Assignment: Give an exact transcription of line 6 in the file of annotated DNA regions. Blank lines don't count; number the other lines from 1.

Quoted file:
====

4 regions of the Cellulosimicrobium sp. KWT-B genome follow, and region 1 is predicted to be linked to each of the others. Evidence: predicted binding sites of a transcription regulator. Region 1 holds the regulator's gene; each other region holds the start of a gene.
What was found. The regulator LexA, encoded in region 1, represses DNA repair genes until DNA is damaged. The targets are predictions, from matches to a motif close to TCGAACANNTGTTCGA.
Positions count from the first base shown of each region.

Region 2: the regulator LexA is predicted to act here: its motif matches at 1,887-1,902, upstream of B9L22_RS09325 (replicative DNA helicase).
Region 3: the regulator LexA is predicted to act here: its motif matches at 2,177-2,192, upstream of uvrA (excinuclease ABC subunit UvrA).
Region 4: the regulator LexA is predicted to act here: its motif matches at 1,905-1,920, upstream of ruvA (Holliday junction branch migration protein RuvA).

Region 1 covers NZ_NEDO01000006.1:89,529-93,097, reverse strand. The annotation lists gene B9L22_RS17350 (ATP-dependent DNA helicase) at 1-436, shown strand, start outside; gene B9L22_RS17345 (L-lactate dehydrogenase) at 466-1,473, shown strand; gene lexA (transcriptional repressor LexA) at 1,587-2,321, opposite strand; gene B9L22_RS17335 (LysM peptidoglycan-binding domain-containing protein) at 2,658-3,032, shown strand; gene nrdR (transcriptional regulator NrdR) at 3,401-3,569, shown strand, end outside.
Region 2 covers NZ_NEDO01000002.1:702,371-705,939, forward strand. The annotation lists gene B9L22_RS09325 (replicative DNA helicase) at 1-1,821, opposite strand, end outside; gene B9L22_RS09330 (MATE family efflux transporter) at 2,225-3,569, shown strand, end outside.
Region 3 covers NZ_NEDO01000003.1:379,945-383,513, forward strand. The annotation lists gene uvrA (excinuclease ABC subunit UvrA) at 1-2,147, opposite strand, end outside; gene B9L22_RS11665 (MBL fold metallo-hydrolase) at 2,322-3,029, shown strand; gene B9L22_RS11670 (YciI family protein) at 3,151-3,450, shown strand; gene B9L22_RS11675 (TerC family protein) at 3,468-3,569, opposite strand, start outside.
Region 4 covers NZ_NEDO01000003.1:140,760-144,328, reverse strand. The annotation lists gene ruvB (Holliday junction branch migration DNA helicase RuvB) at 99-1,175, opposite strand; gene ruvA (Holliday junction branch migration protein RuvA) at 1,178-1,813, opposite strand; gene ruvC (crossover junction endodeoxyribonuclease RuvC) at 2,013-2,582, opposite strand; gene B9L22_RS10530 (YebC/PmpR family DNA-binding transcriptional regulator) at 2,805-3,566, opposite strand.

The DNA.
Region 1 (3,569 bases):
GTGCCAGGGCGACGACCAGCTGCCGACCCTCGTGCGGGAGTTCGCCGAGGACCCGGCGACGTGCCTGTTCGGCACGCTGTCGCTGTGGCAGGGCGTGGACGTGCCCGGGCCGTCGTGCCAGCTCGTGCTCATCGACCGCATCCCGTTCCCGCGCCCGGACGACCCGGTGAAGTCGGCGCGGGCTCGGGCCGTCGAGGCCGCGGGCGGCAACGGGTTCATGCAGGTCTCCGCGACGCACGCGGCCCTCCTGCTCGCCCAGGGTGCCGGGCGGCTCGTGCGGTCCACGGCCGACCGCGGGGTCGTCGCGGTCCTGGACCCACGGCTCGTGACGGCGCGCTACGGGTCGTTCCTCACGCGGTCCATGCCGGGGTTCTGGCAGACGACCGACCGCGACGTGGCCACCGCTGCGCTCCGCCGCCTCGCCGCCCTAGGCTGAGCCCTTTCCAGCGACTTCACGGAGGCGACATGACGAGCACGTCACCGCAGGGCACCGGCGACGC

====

Region 4: the regulator LexA is predicted to act here: its motif matches at 1,905-1,920, upstream of ruvA (Holliday junction branch migration protein RuvA).